Feeling tired, sluggish and not quite yourself? These symptoms could indicate an underactive thyroid gland (hypothyroidism), but they are just as likely to be related to something else, such as not getting enough sleep, stress or depression.
What is hypothyroidism?
At the front of your neck lies the thyroid, a butterfly-shaped gland that makes the hormone T4. When released into the bloodstream, T4 converts to T3, the most active form of thyroid hormone. Having sufficient levels of these hormones is important because the thyroid helps regulate body temperature, metabolism, blood pressure, and heart rate.
Hypothyroidism occurs when the thyroid is underactive (not working optimally). It affects as many as five in 100 people. Symptoms of hypothyroidism include fatigue, cold intolerance, constipation, dry skin, hair loss, muscle weakness, and weight gain.
How is hypothyroidism diagnosed?
Most major medical associations recommended diagnosing hypothyroidism through a blood test using a simple two-step approach.
- First, doctors order a blood test to check the level of thyroid stimulating hormone (TSH), which the pituitary gland in the brain releases to stimulate thyroid hormone production.
- If TSH is high, then the same blood sample can be used to measure the free T4.
It may help to think of the pituitary gland as a thermostat and the thyroid gland as a heater. The thermostat senses low temperatures outside of the body and turns on the internal heater. When the room temperature reaches a set threshold, the thermostat signals the heater to stop working. In the body, it is the TSH produced by the pituitary gland that signals the thyroid to make more T4. When there is less free T4 in the blood, the pituitary senses the low levels and starts making more TSH.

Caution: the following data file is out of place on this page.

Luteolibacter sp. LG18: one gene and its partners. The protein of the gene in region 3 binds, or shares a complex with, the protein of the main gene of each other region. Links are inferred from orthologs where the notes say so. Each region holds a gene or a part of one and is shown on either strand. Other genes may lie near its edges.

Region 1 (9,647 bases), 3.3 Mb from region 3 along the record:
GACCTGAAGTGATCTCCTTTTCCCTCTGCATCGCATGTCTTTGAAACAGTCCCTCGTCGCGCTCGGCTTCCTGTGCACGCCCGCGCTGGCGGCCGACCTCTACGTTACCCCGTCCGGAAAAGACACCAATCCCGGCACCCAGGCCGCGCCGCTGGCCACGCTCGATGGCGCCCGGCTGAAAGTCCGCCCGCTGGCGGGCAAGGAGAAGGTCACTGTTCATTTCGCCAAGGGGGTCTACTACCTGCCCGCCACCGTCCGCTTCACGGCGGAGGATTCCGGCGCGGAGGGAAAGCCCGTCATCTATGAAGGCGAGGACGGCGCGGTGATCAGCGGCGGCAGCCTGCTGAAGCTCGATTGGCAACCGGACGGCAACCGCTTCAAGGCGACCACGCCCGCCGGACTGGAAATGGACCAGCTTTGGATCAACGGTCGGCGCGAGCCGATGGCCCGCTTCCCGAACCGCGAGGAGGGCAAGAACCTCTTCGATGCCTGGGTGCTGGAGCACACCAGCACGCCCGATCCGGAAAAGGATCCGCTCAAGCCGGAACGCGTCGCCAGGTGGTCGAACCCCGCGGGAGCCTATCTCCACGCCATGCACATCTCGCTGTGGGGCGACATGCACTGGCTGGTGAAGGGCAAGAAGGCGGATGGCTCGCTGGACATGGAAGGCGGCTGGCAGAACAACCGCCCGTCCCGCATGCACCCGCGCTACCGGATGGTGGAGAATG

TSH is standard initial screening test for hypothyroidism because the TSH level rises even before the T4 level falls below normal. So, in our analogy, the body's thermostat is very sensitive to small variations in temperature.
That's why a normal TSH almost always means the thyroid gland is healthy and producing enough thyroid hormones. While a simple TSH blood test is a very accurate way to screen for hypothyroidism, an elevated TSH alone may not be enough to confirm the diagnosis.
When TSH doesn't tell the whole story
A normal TSH level falls between 0.4 and 5.0 milliunits per liter (mU/L). Except for rare circumstances, a TSH of 10 mU/L or higher means the person is hypothyroid. If the TSH is between 5 and 10 mU/L and the T4 level is definitely low, that is also consistent with hypothyroidism and should be treated with thyroid medication.
However, many people (including those with and without symptoms) have TSH values between 5.0 and 10 but normal levels of T4. It's called mild or subclinical hypothyroidism.
While most studies suggest that treatment with thyroid pills is not needed for subclinical hypothyroidism, it's important to note that some people do feel better once treatment starts.
A personalized approach
As you and your doctor weigh the pros and cons of starting a low dose of levo-thyroxine for subclinical hypothyroidism, consider the following:
- If your T4 is in the middle of the normal range or higher, you probably won't benefit from starting drug therapy.
- Younger women looking to become pregnant usually start thyroid drug therapy, as it may improve fertility.
- If your T4 is normal, but at the lower end of normal, a trial of low dose therapy for 6 to 8 weeks is reasonable.
- Whether you opt to wait or start thyroid medication, get a recheck of your TSH. Depending on your personal situation, that might be as soon as 6 weeks or in 6 months.
Adapted from a Harvard Health Blog post by Marcelo Campos, MD
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